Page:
Poet, blogger, college professor, literature, and film enthusiast. Excited about critical and creative writing. Pursuing a Ph.D. in English.
The Guide: Microcosm of India
The Guide offers a comprehensive picture of society since it moves between Malgudi and the village and surroundings of Mangal. The locale of the novel, spanning the small town, the village and the other big cities where Rosie is invited to dance, is typical of the places in which most Indians live, and thus becomes a microcosm of India. It is this representative quality that makes the story more than merely regional. Through the social portrait of a single region, RK Narayan succeeds in presenting the larger picture of the society, both in its general features and as well as in its specifically post-independence aspects.
Malgudi-- Mempi-- Mangal
Malgudi, the imaginary town in Madras, is presented as a nondescript place located between the sacred river Sarayu and the Mempi Hills close to some ancient caves with historical paintings. The Malgudi community is predominantly Hindu, but as Raju’s friendship with his Muslim friend Gaffur indicates, Hindus and Muslims have lived amicably for generations. During Raju’s childhood, the town was old-fashioned with a collection of hut-shops, alleyways and “pyols” and horse-drawn carriages. A major change occurs with the coming of Railways, which symbolises the intrusion of colonial culture and westernization into a traditional ambience. Malgudi, emerging as a tourist spot, is suddenly filled with strangers. The lifestyle too undergoes a change. By the time Raju is a young man running his platform stall, Malgudi has well-stocked shopping areas along Market Road, cinema halls, hotels and taxis.
On the other hand, the Mempi Hills are steep, high and thickly forested. Human habitation has not yet encroached on this pristine natural surroundings. The caves that Marco explores are ill-maintained, which is a common feature of the archaeological and historical sites that dot the Indian countryside.
Mangal is equally typical of rural India with its thatched huts, muddy lanes, emaciated livestock and fatalistic poverty-ridden villages. There is little entertainment to divert the mind. Hard life makes people short-tempered. And, as is true of rustic India, livelihood depends on the monsoon rains.
Society in Malgudi: The Setting as a Metaphor
Narayan’s interest lies far more in the social than the topographical and physical aspects of his chosen places. He shows a shrewd observation that penetrates below the surface to expose the hollowness of many of Indian conventional pieties. Thus Malgudi is shown to be litigious, caste-ridden, and narrow-minded. Rosie, despite being an MA in Economics and a talented dancer, is rejected by this patriarchal society for being illegitimate and of low caste. Even Marco, who inexplicably marries her, affirms patriarchal norms by insisting on a homebound submissive wife who is forbidden to dance. It is also a materialistic society in which values are compromised for wealth and status. Narayan seems to satirize the customary Indian conception of a good or decent marriage – the failure of Rosoie’s marriage is linked directly to the emotionally unsatisfactory basis on which it is grounded.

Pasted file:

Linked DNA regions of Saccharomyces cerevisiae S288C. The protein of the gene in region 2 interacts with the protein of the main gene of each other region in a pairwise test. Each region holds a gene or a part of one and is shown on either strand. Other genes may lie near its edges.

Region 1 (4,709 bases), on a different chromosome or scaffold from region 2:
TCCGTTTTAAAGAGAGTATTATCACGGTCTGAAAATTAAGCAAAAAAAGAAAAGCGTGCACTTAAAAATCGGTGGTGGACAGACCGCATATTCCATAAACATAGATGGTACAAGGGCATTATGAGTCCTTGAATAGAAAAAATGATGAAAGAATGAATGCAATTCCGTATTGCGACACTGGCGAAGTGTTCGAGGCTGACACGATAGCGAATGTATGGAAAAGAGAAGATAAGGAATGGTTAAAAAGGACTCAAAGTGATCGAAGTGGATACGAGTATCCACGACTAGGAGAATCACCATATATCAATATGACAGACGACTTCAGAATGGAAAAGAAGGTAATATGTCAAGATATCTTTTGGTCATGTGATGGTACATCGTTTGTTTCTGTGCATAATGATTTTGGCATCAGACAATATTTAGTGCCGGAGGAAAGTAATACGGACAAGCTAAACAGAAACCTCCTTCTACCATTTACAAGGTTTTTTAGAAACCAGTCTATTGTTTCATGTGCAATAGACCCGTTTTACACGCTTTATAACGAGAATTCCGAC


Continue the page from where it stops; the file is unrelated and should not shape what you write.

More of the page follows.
However, the modern Malgudi society that Raju embraces during his days of prosperity is hardly any better, from the point of view of either modernity or humanity. Narayan draws a ruthless picture of official and social corruption in the “permit raj” decades following independence. Liquor, gambling and manipulation of rules prevail among the newly affluent urban middle class. To these people, culture is a commodity that is bought by and valued for material prosperity. Rosie is still stigmatized as a ‘Devdasi’, but her fame rests on her wealth. Raju’s moral lapse in bending the law to gain a personal advantage, when he forges Rosie’s signature, is symptomatic of this morally lax society.
Society at Mangal: A Colourful Milieu
The villagers, by contrast appear to be far more spiritually inclined. However, Narayan is subtly critical of their hunger for spiritual guidance. It is, after all, this characteristic that propels Raju into enforced sainthood, implying the flaw in their spirituality. The scenes leading to Raju’s ‘martyrdom’ are infused with a quiet irony that mocks the national tendency to inflate every situation to a quasi-religious ritual, complete with its attendant “mela” or fun fair. As Raju fasts, huge crowds gather at what has become a place of pilgrimage. Thatch-roofed shops selling food and trinkets spring up overnight, the Tea Propaganda Board and the Health Department busily organise their official programs, loudspeakers blare popular hits on the gramophone and the periphery is brought up by balloon-sellers, pedlars and even a gambling both. The government rushes in doctors to attend to Raju without even checking the antecedents of the “Swamiji”. The ultimate satirical touch is of the American television producer James J Malone, milking this exotic “oriental” event for his global audience.
Society in The Guide: A Study of Vibrance
It is true that “The Guide” is set in a specific part of India with a distinctive culture of its own. Yet Narayan’s canvas is too extensive for us to dismiss the novel as merely a regional or local one. Its critique of society relates, not just a particular part of the country, but to India as a whole. Narayan's imaginative genius is competent enough to explore and present the soul of India, with all its uniqueness and idiosyncrasies, in his evergreen novel The Guide.
What Do You Think?
© 2017 Monami